Subject: I have found a DVD that I think you would enjoy
|Silencio Roto |
Actors: Lucía Jiménez, Juan Diego Botto, Mercedes Sampietro, Álvaro de Luna, María Botto
Director: Montxo Armendáriz
Genres: Indie & Art House, Drama
Autumn 1944, 21-year-old Lucia returns to the small mountain village where her parents live. The town is split between Franco?s fascist supporters and the Republicans. Lucia falls in love with Manuel, a young blacksmith wh... more »
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(5 out of 5 stars)
"A very beautiful and well-acted movie about a rural town in Spain where the Civil War didn't end after Franco took Madrid. A young woman returns to her family town in the mountains to live with her aunt and finds herself in the middle of a bitter revenge-filled guerilla war between the "dead-ender" republicans in the mountains and the Franquist Civil Guard. All the people she loves seem trapped by destinies they can't or won't escape, ending either in front of a firing squad or living without hope. In a time when most american movies seem filled with violence and sadism and computer glitz, it's great to find a movie like this that tells a story well and deeply."
Great Movie, especially for 'left wing' europeans
AmericaninTurin | Italy | 06/18/2005
(5 out of 5 stars)
"I loved this movie so much. I did not know much about 'los maquis' but I knew a lot about 'partigiani' which are the Italian fighters against the Mussolini's men. I thought that, since Spain had had a civil war to get rid of Franco, and did not make it, that was it. Watching this movie I learned that that was not it. Brave men and women had tried to resist the Spanish dictator, as Italians, and to a less extent - whatever it is believed outside Europe- French people had done, Hiding up in the mountains and fighting for their ideas, fighting to get their friends free.
Montxo Armendàriz has done a great work again. Maybe a little slow for American people, it flows perfectly for European eyes. Very realistic, the story is very believable.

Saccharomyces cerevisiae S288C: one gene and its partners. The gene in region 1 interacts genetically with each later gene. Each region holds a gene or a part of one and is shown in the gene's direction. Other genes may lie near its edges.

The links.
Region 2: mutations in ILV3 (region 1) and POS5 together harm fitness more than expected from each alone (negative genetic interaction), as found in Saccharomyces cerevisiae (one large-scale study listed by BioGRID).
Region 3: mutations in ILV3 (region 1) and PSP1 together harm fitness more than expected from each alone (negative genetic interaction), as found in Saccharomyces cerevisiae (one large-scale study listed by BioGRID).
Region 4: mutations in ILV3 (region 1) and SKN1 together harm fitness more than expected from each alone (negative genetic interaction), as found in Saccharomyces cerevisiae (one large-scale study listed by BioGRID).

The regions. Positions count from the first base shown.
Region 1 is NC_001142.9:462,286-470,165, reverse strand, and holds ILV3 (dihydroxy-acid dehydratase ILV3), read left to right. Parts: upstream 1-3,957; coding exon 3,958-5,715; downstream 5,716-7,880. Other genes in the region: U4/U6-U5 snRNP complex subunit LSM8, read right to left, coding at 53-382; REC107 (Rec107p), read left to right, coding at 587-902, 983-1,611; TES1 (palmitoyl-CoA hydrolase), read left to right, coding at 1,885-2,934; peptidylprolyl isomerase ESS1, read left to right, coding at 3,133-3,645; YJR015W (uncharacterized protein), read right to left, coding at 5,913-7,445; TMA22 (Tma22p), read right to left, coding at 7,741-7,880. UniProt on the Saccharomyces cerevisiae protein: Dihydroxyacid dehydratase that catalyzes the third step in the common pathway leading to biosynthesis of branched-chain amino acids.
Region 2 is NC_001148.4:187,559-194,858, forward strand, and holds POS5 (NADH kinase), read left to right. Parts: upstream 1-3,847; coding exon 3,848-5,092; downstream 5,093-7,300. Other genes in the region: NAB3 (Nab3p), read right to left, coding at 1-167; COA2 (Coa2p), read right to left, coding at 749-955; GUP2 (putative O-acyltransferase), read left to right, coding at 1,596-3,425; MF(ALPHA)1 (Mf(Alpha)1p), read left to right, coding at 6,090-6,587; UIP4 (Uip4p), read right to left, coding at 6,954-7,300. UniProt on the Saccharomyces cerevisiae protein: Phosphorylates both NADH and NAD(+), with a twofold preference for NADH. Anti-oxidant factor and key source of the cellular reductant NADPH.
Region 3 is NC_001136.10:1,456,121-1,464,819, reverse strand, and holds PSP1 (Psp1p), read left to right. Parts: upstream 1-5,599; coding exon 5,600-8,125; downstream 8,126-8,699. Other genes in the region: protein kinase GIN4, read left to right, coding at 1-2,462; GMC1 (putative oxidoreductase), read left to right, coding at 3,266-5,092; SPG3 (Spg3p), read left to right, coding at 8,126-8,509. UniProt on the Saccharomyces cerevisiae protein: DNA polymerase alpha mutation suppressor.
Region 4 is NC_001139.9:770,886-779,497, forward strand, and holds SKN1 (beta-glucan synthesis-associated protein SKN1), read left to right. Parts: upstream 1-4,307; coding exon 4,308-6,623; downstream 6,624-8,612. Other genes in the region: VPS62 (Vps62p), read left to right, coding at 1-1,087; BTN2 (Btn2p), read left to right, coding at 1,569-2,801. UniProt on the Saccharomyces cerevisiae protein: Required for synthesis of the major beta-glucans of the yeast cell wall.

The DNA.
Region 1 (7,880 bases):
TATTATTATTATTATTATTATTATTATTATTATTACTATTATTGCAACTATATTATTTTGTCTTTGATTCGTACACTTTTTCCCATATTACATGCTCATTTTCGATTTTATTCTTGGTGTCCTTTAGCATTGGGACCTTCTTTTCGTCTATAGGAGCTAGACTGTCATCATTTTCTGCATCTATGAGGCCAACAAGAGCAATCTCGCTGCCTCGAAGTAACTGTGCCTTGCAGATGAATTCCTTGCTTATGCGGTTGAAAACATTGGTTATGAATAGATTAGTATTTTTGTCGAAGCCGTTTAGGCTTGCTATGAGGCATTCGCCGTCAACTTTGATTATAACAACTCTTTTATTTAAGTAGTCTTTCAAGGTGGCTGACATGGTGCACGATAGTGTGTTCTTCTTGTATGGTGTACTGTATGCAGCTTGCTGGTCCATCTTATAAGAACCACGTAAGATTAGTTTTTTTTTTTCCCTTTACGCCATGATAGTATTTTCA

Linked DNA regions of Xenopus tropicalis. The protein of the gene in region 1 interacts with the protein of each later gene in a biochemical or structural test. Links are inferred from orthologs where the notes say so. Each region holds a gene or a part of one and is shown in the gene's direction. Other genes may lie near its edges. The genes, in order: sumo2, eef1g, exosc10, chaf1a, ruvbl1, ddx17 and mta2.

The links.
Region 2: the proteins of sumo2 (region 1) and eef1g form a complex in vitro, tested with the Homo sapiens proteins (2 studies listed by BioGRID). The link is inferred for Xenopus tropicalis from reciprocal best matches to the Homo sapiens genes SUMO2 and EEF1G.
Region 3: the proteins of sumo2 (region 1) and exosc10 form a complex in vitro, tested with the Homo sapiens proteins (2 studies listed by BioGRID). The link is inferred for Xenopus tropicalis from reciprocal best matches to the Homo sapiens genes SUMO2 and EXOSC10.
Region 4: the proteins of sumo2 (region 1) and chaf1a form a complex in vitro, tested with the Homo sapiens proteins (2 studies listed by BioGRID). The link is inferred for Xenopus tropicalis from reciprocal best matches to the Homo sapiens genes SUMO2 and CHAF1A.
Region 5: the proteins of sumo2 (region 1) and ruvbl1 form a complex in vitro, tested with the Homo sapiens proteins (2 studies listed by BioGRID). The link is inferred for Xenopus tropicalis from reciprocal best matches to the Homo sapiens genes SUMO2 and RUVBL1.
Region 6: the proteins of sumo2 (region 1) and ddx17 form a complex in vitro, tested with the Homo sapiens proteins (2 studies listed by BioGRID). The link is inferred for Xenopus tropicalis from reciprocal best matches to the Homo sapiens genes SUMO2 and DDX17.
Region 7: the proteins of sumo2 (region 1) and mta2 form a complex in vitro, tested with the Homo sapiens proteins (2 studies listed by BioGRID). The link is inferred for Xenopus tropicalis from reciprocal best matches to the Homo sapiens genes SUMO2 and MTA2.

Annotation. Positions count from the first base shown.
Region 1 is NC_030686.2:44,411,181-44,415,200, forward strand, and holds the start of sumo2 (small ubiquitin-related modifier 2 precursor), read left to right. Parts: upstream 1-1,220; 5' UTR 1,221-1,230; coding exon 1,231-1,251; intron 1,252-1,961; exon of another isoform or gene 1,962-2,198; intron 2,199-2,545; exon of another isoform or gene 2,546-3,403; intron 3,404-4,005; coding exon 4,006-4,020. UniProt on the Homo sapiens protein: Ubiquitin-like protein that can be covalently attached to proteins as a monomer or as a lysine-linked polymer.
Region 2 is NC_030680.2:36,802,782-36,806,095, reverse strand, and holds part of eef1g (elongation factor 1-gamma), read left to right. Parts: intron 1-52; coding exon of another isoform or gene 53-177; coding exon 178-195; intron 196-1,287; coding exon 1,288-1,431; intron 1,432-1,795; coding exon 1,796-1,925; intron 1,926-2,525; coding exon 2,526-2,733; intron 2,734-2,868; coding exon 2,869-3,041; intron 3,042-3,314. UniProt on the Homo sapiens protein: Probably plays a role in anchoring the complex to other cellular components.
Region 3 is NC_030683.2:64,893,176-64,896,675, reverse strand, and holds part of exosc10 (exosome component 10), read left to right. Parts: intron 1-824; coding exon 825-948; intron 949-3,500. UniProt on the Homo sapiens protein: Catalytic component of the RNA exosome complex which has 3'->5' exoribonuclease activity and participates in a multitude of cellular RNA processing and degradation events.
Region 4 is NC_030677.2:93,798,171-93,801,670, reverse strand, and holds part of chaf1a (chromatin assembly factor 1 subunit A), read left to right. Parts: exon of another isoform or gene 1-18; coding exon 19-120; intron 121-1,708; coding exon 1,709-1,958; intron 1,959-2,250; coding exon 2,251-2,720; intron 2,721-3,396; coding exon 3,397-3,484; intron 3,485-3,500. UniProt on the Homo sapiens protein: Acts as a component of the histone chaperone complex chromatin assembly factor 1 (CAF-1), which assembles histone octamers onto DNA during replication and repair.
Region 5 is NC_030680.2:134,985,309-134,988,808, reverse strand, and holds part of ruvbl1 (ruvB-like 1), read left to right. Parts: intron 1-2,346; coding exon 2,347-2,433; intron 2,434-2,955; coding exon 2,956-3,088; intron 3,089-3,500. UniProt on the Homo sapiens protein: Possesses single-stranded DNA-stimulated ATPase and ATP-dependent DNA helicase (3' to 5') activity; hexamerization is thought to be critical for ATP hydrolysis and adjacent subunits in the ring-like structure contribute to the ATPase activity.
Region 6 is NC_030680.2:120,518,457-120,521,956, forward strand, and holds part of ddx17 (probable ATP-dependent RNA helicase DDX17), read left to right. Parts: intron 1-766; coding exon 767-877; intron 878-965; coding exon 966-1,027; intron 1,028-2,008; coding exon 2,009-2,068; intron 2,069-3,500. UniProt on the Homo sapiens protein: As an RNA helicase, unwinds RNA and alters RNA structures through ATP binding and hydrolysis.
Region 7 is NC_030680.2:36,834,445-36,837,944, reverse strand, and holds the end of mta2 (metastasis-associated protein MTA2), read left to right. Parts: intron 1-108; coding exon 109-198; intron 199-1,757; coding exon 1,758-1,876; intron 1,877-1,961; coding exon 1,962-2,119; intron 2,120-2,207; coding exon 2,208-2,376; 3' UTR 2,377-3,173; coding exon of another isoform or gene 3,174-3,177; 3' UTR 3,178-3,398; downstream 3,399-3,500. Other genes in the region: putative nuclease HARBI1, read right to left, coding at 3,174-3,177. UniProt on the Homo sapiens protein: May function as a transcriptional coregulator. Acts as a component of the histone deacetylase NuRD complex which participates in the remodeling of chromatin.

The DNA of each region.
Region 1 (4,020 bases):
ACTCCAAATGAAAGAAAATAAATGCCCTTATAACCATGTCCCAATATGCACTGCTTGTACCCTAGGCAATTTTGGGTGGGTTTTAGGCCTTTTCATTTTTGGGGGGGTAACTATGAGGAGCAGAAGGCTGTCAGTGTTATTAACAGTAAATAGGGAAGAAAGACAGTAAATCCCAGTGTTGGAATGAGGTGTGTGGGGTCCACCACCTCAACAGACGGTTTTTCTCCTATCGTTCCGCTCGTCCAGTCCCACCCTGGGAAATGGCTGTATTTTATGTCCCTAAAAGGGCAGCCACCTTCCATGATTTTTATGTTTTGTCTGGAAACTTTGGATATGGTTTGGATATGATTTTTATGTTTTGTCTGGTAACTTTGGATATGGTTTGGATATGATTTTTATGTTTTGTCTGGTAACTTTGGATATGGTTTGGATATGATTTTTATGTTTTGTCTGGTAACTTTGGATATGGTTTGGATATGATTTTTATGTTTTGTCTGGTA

The actors, most young, did an excellent job. But, as two of them Juan y Marìa Botto, were trained by the actress who also trained Penelope Cruz and Antonio Banderas, this comes as no surprise. Lucìa Jimenez, the main character, and Carmen Sanpietro, who plays tha aunt, render the feeling of fear and suspect almost touchable. You feel the pressure they had to feel those days. Juan Diego Botto gives the idea of being thorn between fighting for what he believes and living the joys of family life very well in the scene that takes place in the kitchen, and his siter Marìa, which usually is a very talented comedy actress, demonstrates she is great in dramatic roles as well, showing how the desire of fighting for your your ideas can fade away when those you love are sistematically killed.
One last word about the musical score. It's only one piece played differently, but it gives you goosebumps."
As a substitute for hard-to-find 'Ay, Carmela!', you could d
Andy Orrock | Dallas, TX | 05/05/2007
(3 out of 5 stars)
"I went looking for the great Spanish Civil War movie '¡Ay, Carmela!' only to find out (¡Que Lastima!) that there's no US-compatible DVD release of that Carmen Maura film. If you can somehow get your hands on that one, it'll be worth your time and effort to track down.
However, Amazon's recommendation engine suggested I take a look at 'Silencio Roto' which, I guess, strives to be the great post-Spanish Civil War film. As the product description (see Amazon's intro) notes, 'Roto' follows "guerrilla warriors hidden in the mountains, who do not accept Franco's triumph." Given that Franco was firmly entrenched in power until his death in 1975, it's not difficult to predict a denouement not advantageous to the film's protagonists.
'Roto' is a good, not great, film. However, without some historical understanding of the Spanish Civil War, I believe the casual but earnest viewer will lose the plot or their interest fairly quickly."